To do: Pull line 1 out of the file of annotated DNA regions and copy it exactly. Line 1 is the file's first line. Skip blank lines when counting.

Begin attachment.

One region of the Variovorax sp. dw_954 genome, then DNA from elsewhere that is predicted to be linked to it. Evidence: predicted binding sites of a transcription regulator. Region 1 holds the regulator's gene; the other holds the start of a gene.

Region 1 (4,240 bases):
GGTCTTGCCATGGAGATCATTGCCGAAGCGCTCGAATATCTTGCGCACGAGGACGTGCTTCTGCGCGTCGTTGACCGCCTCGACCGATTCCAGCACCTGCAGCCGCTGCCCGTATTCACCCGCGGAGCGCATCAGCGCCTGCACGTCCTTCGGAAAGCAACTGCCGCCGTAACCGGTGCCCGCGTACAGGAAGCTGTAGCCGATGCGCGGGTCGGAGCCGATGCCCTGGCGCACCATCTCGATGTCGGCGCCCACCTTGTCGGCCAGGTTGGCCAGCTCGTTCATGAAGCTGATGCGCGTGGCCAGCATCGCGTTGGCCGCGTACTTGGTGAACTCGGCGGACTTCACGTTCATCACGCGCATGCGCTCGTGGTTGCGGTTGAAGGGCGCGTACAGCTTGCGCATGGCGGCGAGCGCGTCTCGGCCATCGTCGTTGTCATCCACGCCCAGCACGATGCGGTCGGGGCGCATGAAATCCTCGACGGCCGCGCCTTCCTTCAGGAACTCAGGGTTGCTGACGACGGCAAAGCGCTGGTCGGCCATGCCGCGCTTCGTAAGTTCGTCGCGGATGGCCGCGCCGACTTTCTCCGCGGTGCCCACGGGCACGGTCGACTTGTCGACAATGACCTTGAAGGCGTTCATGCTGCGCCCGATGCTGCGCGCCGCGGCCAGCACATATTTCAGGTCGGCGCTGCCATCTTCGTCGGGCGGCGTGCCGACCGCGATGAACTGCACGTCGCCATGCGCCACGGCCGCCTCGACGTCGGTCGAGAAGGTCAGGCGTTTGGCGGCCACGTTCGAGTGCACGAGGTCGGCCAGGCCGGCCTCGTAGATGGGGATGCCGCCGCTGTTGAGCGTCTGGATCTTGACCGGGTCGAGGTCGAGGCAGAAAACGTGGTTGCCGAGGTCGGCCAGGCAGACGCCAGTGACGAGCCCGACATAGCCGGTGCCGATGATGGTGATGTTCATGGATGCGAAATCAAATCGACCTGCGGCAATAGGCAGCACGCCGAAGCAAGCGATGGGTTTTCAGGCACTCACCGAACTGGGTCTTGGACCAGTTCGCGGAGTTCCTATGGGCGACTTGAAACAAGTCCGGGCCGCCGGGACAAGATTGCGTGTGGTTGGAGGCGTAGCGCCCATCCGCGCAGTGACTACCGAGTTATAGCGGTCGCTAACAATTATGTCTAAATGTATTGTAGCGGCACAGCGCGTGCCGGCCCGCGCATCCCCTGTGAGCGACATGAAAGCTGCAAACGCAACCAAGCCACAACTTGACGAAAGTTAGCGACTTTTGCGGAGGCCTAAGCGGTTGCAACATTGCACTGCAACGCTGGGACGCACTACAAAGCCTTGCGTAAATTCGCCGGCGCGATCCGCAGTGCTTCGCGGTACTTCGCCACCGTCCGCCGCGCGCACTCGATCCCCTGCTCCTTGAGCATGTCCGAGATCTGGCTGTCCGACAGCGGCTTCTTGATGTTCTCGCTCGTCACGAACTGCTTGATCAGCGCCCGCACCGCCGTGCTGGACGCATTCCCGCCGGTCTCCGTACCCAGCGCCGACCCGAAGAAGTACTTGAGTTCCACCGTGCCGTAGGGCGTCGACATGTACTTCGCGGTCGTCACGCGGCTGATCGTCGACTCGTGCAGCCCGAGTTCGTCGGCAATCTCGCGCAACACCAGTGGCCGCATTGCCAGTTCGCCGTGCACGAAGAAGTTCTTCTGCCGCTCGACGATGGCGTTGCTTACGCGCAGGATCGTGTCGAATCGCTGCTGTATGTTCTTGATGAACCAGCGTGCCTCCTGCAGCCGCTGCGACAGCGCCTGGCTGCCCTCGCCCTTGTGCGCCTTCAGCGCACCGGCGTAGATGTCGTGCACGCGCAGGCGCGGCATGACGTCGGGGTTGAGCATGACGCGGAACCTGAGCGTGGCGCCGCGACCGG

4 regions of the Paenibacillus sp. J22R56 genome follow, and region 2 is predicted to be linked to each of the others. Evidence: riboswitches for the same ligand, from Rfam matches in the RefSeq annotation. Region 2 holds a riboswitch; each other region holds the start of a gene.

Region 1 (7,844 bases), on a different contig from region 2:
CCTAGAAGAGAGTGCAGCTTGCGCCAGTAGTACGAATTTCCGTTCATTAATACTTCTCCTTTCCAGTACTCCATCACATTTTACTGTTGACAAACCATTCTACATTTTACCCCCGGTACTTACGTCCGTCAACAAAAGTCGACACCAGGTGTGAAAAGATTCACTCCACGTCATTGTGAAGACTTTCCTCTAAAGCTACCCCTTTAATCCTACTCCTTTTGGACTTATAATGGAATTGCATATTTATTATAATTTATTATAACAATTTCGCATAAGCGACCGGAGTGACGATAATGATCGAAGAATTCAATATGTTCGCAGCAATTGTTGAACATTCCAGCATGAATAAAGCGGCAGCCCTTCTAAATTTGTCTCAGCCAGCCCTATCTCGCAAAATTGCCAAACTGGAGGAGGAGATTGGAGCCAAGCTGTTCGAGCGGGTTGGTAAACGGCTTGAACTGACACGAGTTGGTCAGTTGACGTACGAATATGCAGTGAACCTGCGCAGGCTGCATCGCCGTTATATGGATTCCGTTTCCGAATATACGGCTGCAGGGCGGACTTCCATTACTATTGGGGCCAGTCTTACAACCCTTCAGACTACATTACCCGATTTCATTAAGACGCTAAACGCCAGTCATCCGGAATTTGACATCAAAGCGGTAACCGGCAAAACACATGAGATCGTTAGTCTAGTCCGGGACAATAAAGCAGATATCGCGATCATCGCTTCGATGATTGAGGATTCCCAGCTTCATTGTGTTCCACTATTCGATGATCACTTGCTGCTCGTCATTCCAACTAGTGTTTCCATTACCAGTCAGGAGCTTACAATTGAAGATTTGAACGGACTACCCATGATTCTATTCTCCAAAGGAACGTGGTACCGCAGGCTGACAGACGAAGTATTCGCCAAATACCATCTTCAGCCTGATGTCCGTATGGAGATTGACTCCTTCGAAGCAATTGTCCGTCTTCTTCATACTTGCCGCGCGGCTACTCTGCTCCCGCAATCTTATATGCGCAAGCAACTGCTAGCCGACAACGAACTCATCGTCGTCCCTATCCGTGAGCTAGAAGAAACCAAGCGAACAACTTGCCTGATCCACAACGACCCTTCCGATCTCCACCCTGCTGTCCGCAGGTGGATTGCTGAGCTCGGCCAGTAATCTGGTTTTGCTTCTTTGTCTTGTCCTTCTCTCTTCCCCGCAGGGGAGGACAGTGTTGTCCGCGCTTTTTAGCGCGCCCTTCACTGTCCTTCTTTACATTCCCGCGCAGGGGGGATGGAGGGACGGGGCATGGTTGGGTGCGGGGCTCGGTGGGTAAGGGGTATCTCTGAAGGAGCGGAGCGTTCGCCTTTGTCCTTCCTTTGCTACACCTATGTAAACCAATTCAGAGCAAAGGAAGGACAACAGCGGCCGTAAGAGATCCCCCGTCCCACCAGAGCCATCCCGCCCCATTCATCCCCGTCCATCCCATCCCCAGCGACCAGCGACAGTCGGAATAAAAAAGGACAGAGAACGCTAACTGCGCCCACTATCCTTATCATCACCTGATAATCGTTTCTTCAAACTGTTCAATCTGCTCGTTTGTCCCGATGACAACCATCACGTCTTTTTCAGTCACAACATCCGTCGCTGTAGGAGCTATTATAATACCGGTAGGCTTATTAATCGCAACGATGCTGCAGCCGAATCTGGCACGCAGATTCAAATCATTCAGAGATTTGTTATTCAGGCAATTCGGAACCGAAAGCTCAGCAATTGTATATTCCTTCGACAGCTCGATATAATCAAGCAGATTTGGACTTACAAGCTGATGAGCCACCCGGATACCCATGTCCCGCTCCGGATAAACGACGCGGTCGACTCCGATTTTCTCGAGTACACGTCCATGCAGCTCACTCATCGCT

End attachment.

One region of the Variovorax sp. dw_954 genome, then DNA from elsewhere that is predicted to be linked to it. Evidence: predicted binding sites of a transcription regulator. Region 1 holds the regulator's gene; the other holds the start of a gene.